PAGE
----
Core Competencies

3.22 Risk Management

© 2017 Society of Hospital Medicine

Risk management seeks to reduce hazards to patients through a process of identification, evaluation, and analysis of potential or actual adverse events. Hospitalists should strive to comply with applicable laws and regulations, avoid conflicts of interest, and conduct the practice of medicine with integrity and ethics. Hospitalists should also take a collaborative and proactive role in risk management to improve safety and satisfaction in the hospital setting.

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Hospitalists should be able to:

  • Explain the legal definition of negligence and the concept of standard of care.

  • Describe the components of informed consent.

  • Describe Health Insurance Portability and Accountability Act (HIPAA) regulations related to patient confidentiality.

  • Explain requirements for billing compliance.

  • Describe laws and regulations relevant to the practice of hospital medicine, including the Emergency Medical Treatment and Active Labor Act (EMTALA), the Patient Safety and Quality Improvement Act, and credentialing and licensing.

  • Explain how ethical principles can be applied to risk management.


Hospitalists should be able to:

  • Ensure patient confidentiality and comply with HIPAA regulations in day-to-day practice.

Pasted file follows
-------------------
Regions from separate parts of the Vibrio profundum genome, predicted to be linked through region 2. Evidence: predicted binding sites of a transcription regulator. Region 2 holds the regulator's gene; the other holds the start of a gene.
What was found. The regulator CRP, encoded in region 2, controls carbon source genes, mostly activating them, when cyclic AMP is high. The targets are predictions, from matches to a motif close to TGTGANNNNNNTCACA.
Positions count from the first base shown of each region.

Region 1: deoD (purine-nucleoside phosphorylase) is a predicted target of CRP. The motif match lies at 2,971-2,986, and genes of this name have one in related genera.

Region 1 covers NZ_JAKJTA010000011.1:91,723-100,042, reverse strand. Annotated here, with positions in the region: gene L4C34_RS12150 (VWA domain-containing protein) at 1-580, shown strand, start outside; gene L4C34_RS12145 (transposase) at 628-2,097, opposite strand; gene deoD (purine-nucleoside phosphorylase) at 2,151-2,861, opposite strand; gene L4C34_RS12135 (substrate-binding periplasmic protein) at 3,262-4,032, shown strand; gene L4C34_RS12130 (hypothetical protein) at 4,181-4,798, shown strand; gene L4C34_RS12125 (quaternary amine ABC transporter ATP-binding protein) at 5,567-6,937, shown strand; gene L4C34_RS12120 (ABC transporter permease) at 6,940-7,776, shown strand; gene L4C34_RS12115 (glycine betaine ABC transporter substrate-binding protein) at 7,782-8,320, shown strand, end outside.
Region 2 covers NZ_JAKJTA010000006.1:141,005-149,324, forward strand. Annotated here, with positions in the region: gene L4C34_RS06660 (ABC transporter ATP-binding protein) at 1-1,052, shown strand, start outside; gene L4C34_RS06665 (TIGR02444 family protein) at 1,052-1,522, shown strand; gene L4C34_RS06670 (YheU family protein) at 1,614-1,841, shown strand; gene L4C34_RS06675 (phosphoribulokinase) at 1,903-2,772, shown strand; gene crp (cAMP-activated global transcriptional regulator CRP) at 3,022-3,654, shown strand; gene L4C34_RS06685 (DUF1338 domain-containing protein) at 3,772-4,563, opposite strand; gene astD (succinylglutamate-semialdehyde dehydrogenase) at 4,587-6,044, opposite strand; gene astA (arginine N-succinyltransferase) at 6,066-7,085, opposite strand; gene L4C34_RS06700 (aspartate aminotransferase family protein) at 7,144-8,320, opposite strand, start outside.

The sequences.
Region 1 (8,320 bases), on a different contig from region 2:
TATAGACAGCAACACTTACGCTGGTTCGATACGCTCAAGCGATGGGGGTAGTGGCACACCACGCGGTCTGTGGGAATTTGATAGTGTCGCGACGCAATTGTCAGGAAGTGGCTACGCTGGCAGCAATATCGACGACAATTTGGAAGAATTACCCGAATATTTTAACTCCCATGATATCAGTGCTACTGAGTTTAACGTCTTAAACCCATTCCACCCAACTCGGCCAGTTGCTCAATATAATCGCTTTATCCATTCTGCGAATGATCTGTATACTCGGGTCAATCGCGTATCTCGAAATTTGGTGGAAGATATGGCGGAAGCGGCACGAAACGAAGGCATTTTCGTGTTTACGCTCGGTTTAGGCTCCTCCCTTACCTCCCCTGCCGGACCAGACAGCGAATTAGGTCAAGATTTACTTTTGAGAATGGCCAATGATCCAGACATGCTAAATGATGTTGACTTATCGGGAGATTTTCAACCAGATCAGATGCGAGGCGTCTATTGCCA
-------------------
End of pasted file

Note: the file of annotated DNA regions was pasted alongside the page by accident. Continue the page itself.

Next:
• Conduct medical practice and complete chart documentation to meet patient care needs and billing compliance.

  • Reduce risks through effective communication with all involved parties on the healthcare team.

  • Elicit and appropriately document informed consent from patients or surrogates for treatment plans and procedures when indicated.

  • Provide adequate supervision of members of the patient care team, which may include physician assistants, fellows, residents, or medical students.

  • Apply guidelines of clinical ethics to patient care and risk management.

  • Compare and minimize hazards of diagnostic and treatment management strategies for the individual patient.

  • Use appropriate systems to identify and report potential areas of risk to patients, families, or healthcare providers.


Hospitalists should be able to:

  • Apply ethical principles, which may include autonomy, beneficence, nonmaleficence, and justice, to promote patient-centered care.

  • Recognize the importance of prompt, honest, and open discussions with patients and families regarding medical errors or harm.

  • Respect patient wishes for treatment decisions and plans, including those that may not resonate with personal beliefs.

  • Respect patient confidentiality.

  • Collaborate with risk management specialists to review and/or address adverse events.

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